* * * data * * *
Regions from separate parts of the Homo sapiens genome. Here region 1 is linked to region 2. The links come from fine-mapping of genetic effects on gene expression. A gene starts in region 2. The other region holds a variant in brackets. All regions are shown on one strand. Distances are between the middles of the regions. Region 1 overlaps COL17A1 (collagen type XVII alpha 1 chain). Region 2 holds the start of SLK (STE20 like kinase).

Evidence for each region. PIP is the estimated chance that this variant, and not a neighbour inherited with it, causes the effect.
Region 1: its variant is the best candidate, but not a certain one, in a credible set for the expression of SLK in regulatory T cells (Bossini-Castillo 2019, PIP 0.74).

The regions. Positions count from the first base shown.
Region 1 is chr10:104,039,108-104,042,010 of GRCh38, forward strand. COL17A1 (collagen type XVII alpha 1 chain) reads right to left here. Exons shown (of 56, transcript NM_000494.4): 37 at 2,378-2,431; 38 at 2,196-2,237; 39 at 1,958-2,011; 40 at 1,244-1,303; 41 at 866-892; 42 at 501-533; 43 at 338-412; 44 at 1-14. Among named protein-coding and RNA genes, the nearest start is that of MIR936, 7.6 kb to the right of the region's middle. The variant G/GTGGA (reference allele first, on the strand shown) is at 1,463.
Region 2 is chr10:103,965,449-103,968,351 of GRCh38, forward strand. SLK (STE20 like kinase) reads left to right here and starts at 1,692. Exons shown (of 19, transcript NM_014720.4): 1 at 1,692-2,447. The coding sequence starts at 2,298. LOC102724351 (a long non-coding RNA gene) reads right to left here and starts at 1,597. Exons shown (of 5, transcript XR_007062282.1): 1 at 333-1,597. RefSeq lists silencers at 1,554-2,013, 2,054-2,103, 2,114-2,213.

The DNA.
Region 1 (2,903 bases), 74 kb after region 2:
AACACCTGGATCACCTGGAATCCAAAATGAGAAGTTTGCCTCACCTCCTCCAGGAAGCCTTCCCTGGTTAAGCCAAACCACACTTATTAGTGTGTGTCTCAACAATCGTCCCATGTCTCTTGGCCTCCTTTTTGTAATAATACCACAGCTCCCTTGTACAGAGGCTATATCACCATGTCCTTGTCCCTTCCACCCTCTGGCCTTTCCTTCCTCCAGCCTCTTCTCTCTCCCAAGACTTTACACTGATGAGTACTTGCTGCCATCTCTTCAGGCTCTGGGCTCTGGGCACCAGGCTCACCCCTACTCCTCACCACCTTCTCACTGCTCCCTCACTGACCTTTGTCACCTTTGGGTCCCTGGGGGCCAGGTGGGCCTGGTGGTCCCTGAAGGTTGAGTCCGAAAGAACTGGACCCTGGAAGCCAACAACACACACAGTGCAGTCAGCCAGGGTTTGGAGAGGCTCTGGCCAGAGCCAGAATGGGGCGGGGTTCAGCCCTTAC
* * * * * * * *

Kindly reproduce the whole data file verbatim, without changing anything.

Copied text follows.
Regions from separate parts of the Homo sapiens genome. Here region 1 is linked to region 2. The links come from fine-mapping of genetic effects on gene expression. A gene starts in region 2. The other region holds a variant in brackets. All regions are shown on one strand. Distances are between the middles of the regions. Region 1 overlaps COL17A1 (collagen type XVII alpha 1 chain). Region 2 holds the start of SLK (STE20 like kinase).

Evidence for each region. PIP is the estimated chance that this variant, and not a neighbour inherited with it, causes the effect.
Region 1: its variant is the best candidate, but not a certain one, in a credible set for the expression of SLK in regulatory T cells (Bossini-Castillo 2019, PIP 0.74).

The regions. Positions count from the first base shown.
Region 1 is chr10:104,039,108-104,042,010 of GRCh38, forward strand. COL17A1 (collagen type XVII alpha 1 chain) reads right to left here. Exons shown (of 56, transcript NM_000494.4): 37 at 2,378-2,431; 38 at 2,196-2,237; 39 at 1,958-2,011; 40 at 1,244-1,303; 41 at 866-892; 42 at 501-533; 43 at 338-412; 44 at 1-14. Among named protein-coding and RNA genes, the nearest start is that of MIR936, 7.6 kb to the right of the region's middle. The variant G/GTGGA (reference allele first, on the strand shown) is at 1,463.
Region 2 is chr10:103,965,449-103,968,351 of GRCh38, forward strand. SLK (STE20 like kinase) reads left to right here and starts at 1,692. Exons shown (of 19, transcript NM_014720.4): 1 at 1,692-2,447. The coding sequence starts at 2,298. LOC102724351 (a long non-coding RNA gene) reads right to left here and starts at 1,597. Exons shown (of 5, transcript XR_007062282.1): 1 at 333-1,597. RefSeq lists silencers at 1,554-2,013, 2,054-2,103, 2,114-2,213.

The DNA.
Region 1 (2,903 bases), 74 kb after region 2:
AACACCTGGATCACCTGGAATCCAAAATGAGAAGTTTGCCTCACCTCCTCCAGGAAGCCTTCCCTGGTTAAGCCAAACCACACTTATTAGTGTGTGTCTCAACAATCGTCCCATGTCTCTTGGCCTCCTTTTTGTAATAATACCACAGCTCCCTTGTACAGAGGCTATATCACCATGTCCTTGTCCCTTCCACCCTCTGGCCTTTCCTTCCTCCAGCCTCTTCTCTCTCCCAAGACTTTACACTGATGAGTACTTGCTGCCATCTCTTCAGGCTCTGGGCTCTGGGCACCAGGCTCACCCCTACTCCTCACCACCTTCTCACTGCTCCCTCACTGACCTTTGTCACCTTTGGGTCCCTGGGGGCCAGGTGGGCCTGGTGGTCCCTGAAGGTTGAGTCCGAAAGAACTGGACCCTGGAAGCCAACAACACACACAGTGCAGTCAGCCAGGGTTTGGAGAGGCTCTGGCCAGAGCCAGAATGGGGCGGGGTTCAGCCCTTAC